Image_1_Role of Moesin Phosphorylation in Retinal Pericyte Migration and Detachment Induced by Advanced Glycation Endproducts.jpeg (776.98 kB)

Image_1_Role of Moesin Phosphorylation in Retinal Pericyte Migration and Detachment Induced by Advanced Glycation Endproducts.jpeg

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posted on 18.11.2020, 04:15 by Shuang-Shuang Zhang, Jia-Qing Hu, Xiao-Hui Liu, Li-Xian Chen, Hong Chen, Xiao-Hua Guo, Qiao-Bing Huang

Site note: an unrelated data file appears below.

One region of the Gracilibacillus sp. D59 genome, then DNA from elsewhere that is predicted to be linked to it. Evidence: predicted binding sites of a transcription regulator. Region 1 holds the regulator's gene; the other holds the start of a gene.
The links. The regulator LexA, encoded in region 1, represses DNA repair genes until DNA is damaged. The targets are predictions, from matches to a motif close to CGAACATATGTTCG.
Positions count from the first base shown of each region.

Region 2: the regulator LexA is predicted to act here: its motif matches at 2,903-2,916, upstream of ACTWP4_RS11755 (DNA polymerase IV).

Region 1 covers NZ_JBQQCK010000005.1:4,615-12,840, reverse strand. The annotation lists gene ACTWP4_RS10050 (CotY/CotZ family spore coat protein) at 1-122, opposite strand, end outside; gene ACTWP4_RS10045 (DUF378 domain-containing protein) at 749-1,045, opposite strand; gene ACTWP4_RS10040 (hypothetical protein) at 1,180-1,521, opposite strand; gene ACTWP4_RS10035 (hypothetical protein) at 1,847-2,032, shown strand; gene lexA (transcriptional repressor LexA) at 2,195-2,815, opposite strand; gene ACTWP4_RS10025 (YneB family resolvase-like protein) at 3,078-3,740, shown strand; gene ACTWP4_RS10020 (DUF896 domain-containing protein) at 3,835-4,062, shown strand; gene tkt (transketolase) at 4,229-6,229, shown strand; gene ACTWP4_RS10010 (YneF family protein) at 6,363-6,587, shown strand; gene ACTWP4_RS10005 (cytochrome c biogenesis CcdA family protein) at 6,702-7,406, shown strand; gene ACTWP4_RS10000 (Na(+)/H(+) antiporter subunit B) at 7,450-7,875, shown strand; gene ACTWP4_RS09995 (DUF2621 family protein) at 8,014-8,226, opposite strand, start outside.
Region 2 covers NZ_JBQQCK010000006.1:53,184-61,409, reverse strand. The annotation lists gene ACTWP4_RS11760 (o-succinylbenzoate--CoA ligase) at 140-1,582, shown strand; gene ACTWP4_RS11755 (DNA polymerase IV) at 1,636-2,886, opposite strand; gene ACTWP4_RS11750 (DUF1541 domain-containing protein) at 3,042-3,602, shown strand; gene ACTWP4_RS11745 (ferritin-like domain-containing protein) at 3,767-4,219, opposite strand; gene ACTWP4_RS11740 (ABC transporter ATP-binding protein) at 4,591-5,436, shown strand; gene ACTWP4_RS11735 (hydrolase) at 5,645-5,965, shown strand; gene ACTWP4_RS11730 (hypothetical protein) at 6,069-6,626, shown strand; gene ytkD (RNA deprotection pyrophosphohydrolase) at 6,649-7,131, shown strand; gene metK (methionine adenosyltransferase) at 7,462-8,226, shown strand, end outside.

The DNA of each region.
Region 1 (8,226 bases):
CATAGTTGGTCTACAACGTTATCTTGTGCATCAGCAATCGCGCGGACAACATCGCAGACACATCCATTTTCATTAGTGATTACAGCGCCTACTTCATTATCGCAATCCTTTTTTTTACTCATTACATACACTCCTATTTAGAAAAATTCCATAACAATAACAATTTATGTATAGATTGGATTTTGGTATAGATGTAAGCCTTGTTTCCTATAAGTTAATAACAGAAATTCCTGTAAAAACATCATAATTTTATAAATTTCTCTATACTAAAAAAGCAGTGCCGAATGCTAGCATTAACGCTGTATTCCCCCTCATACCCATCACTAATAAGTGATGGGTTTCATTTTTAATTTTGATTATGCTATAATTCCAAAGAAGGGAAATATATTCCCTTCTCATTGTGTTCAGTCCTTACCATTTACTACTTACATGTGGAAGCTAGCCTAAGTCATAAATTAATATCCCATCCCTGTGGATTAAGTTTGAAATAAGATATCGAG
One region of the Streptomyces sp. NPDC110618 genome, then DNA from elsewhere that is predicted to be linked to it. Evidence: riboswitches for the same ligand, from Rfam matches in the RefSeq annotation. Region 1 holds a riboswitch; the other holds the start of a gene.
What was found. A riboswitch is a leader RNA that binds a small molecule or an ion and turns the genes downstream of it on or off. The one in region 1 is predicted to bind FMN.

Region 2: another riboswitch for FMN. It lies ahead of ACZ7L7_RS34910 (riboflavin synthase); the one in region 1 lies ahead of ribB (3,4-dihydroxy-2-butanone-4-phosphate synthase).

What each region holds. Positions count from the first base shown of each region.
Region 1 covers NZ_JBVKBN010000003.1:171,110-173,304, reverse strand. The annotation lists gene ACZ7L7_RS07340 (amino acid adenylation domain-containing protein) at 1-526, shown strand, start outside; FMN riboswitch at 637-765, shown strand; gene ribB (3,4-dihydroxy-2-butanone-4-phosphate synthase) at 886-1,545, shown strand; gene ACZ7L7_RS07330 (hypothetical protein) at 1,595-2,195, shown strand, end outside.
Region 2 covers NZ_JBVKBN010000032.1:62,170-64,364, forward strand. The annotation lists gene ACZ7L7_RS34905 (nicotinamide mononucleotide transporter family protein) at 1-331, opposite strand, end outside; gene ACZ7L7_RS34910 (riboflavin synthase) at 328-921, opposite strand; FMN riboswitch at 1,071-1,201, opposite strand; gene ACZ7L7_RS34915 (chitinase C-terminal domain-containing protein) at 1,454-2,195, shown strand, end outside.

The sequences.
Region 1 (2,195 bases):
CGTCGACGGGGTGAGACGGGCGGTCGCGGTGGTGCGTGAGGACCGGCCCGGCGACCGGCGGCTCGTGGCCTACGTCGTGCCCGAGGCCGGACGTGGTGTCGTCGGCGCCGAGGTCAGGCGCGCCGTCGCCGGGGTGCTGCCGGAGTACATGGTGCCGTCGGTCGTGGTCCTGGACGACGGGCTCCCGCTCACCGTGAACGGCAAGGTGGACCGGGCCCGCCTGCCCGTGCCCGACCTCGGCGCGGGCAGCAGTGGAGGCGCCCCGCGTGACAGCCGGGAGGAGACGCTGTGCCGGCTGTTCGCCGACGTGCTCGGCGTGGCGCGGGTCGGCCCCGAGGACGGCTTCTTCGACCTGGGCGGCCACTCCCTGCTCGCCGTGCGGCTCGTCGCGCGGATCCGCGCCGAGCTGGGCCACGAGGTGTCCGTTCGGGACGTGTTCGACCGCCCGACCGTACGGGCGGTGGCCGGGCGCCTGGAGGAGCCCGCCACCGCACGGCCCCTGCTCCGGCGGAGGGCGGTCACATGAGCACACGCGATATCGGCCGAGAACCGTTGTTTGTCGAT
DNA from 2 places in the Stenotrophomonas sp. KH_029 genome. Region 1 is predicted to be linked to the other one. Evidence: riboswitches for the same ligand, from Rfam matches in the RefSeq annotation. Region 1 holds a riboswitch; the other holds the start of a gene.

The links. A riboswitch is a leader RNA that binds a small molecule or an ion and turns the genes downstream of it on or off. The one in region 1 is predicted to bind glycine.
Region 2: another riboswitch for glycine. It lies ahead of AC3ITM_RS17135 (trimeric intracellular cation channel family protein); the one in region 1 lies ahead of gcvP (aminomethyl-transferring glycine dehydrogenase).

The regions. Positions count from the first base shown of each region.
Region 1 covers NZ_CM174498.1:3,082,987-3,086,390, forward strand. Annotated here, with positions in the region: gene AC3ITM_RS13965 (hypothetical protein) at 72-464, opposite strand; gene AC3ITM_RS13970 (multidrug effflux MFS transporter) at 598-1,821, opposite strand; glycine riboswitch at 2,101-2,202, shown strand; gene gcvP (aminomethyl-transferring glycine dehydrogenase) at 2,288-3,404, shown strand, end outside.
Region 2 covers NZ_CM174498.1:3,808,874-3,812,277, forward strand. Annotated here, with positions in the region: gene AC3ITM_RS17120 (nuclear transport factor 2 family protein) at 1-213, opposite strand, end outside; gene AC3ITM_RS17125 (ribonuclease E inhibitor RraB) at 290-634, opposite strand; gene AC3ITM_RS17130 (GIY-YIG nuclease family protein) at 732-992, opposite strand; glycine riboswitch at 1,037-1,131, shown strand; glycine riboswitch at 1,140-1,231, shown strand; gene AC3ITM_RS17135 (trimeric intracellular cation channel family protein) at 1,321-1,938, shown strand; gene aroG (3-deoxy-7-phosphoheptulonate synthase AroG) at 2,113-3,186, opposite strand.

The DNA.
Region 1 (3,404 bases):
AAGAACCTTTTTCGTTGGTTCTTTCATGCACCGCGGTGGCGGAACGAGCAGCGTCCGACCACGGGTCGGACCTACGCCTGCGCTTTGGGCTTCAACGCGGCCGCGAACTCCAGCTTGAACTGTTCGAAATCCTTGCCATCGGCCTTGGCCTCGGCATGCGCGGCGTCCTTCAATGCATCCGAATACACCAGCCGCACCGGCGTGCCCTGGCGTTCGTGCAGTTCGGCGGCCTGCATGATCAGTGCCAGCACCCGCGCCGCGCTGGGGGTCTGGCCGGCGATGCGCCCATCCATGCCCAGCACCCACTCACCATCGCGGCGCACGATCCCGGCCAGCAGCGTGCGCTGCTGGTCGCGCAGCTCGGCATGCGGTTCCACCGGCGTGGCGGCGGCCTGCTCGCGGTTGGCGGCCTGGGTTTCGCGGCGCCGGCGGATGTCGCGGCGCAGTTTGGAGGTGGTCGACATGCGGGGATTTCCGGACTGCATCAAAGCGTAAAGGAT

Proliferative diabetic retinopathy (PDR) involves persistent, uncontrolled formation of premature blood vessels with reduced number of pericytes. Our previous work showed that advanced glycation endproducts (AGEs) induced angiogenesis in human umbilical vein endothelial cells, mouse retina, and aortic ring, which was associated with moesin phosphorylation. Here we investigated whether moesin phosphorylation may contribute to pericyte detachment and the development of PDR. Primary retinal microvascular pericytes (RMPs) were isolated, purified from weanling rats, and identified by cellular markers α-SMA, PDGFR-β, NG2, and desmin using immunofluorescence microscopy. Effects of AGE-BSA on proliferation and migration of RMPs were examined using CCK-8, wound healing, and transwell assays. Effects on moesin phosphorylation were examined using western blotting. The RMP response to AGE-BSA was also examined when cells expressed the non-phosphorylatable Thr558Ala mutant or phospho-mimicking Thr558Asp mutant of moesin or were treated with ROCK inhibitor Y27632. Colocalization and interaction between CD44, phospho-moesin, and F-actin were observed. Experiments with cultured primary RMPs showed that AGE-BSA inhibited the proliferation, enhanced the migration, and increased moesin phosphorylation in a dose- and time-dependent manner. AGE-BSA also triggered the rearrangement of F-actin and promoted the interaction of CD44 with phospho-moesin in RMPs. These effects were abrogated in cells expressing the non-phosphorylatable moesin mutant and the application of ROCK inhibitor Y27632 attenuated AGE-induced alteration in cultured RMPs by abolishing the phosphorylation of moesin. However, those AGE-induced pathological process occurred in RMPs expressed the phospho-mimicking moesin without AGE-BSA treatment. It is concluded that AGEs could activate ROCK to mediate moesin phosphorylation at Thr558, and resulting phospho-moesin interacts with CD44 to form CD44 cluster, which might stimulate the migration of RMPs and subsequent RMP detachment in microvessel. This pathway may provide new drug targets against immature neovessel formation in PDR.

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